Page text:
I think the last one is least likely - for example if a web page accepted
a regex search expression, the error message would go the log file rather
than back to the browser.

Personally I think we we just fix it in blead, backport in the normal
course of affairs, and CVE etc.

(*) you probably have a better idea than me about how much memory could be
exposed based on the specifics of the "wildness" of that pointer.

--
Never work with children, animals, or actors.

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@p5pRT p5pRT commented Jun 21, 2017

From @jwilk

* Dave Mitchell, 2017-06-21, 05​:03​:

So if an attacker can control the pattern, they make be able to DoS, fill up
log files, or potentially expose sensitive data containing in the process's
address space.

I think the last one is least likely - for example if a web page accepted a
regex search expression, the error message would go the log file rather than
back to the browser.

It's a bad user experience if the search engine tells you that your query is
wrong, but it doesn't tell you why.

So for the implementer, it makes sense to wrap regex compilation in eval{} and
send $@​ back to the user when compilation fails.

--
Jakub Wilk

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@p5pRT p5pRT commented Jun 22, 2017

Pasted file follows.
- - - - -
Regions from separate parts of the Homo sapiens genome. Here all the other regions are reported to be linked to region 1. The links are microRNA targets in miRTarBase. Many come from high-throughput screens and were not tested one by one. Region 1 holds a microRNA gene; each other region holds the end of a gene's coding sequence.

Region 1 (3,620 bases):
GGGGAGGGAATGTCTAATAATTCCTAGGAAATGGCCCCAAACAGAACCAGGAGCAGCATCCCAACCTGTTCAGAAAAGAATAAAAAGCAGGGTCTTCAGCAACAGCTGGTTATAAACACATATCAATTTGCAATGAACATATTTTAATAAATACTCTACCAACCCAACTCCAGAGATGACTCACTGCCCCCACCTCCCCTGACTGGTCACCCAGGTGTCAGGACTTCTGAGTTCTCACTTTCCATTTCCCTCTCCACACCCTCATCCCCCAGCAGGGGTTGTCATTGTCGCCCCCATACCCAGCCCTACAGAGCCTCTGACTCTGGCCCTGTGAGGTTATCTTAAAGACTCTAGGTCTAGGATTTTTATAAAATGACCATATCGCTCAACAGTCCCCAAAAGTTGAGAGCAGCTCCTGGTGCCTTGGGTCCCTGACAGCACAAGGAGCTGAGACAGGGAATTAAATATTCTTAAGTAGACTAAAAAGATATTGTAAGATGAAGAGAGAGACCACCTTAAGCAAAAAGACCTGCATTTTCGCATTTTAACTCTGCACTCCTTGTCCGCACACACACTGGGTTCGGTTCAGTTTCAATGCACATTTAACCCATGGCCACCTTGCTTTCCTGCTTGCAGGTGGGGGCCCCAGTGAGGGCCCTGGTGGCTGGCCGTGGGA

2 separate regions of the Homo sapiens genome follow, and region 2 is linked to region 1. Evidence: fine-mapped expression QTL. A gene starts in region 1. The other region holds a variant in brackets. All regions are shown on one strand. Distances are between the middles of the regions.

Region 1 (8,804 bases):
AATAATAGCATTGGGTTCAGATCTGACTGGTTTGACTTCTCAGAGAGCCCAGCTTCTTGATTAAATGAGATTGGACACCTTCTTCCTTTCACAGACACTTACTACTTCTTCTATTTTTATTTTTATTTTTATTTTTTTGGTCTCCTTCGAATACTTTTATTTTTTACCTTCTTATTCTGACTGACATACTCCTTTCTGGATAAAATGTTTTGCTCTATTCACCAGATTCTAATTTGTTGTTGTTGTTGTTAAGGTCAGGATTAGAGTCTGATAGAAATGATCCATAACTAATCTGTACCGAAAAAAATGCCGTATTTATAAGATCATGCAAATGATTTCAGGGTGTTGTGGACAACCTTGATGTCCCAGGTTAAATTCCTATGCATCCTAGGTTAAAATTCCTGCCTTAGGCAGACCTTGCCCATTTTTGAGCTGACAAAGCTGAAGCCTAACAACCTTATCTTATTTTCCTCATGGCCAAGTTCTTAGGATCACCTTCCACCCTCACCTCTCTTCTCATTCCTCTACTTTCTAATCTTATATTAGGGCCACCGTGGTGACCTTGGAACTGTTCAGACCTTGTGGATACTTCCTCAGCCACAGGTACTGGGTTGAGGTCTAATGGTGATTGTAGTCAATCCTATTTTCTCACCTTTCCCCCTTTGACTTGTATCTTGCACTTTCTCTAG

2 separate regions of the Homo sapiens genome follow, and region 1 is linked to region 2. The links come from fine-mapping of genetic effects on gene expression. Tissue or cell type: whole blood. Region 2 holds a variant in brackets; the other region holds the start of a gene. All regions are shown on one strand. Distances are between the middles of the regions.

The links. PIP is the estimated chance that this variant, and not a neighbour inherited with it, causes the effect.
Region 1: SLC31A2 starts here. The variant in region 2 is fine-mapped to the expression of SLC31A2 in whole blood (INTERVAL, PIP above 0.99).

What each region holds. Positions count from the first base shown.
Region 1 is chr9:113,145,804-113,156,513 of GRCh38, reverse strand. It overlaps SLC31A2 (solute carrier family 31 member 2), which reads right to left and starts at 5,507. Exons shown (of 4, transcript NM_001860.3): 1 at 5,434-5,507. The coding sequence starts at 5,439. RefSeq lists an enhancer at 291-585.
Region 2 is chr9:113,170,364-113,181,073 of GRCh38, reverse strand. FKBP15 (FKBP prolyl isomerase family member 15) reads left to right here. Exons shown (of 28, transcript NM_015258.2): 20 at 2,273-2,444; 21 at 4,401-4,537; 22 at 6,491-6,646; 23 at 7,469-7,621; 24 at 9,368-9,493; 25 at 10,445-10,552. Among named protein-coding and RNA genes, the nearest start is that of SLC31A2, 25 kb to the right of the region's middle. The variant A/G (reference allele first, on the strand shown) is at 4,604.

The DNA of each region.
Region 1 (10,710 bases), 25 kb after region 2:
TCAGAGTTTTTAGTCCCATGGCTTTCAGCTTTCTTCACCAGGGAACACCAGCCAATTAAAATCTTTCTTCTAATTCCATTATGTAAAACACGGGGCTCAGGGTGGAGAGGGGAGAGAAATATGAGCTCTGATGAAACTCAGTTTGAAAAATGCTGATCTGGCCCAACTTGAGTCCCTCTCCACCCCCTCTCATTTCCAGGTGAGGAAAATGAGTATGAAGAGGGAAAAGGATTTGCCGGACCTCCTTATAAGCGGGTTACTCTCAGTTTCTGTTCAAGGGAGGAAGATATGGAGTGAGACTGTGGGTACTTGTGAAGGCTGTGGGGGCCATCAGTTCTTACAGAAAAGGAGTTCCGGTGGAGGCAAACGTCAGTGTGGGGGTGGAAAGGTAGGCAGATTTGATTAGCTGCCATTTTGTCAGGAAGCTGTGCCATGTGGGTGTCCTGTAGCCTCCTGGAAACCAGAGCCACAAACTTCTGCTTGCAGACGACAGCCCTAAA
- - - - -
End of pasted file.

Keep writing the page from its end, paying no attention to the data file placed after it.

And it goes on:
From @khwilliamson

On 06/21/2017 06​:02 AM, Dave Mitchell wrote​:

On Tue, Jun 20, 2017 at 10​:46​:34AM -0600, Karl Williamson wrote​:

The question now is how do we handle this. Since the fix is so trivial, it
can be backported to whatever releases we deem doing it to. I don't
understand what the consequences of this are for an attack.

It seems that for certain types of syntax error in a pattern,
the error message will either contain the contents of random, possibly
large, chunk of memory(*), or will SEGV.

The particular error happens only if someone has a single quotish
pattern that contains precisely this sequence

\N{U+.}

In raising a fatal error, there is a wild pointer. I believe that
should point to a copy of a portion of the pattern. The problem is the
length is wild, and depends on where libc allocated this space which
came from a newSV() call.

So if an attacker can control the pattern, they make be able to DoS, fill
up log files, or potentially expose sensitive data containing in the
process's address space.

I think the last one is least likely - for example if a web page accepted
a regex search expression, the error message would go the log file rather
than back to the browser.

Personally I think we we just fix it in blead, backport in the normal
course of affairs, and CVE etc.

I don't understand. I thought one wanted to synchronize things so the
patch isn't disclosed until all releases are ready, at the same time as
the CVE.

(*) you probably have a better idea than me about how much memory could be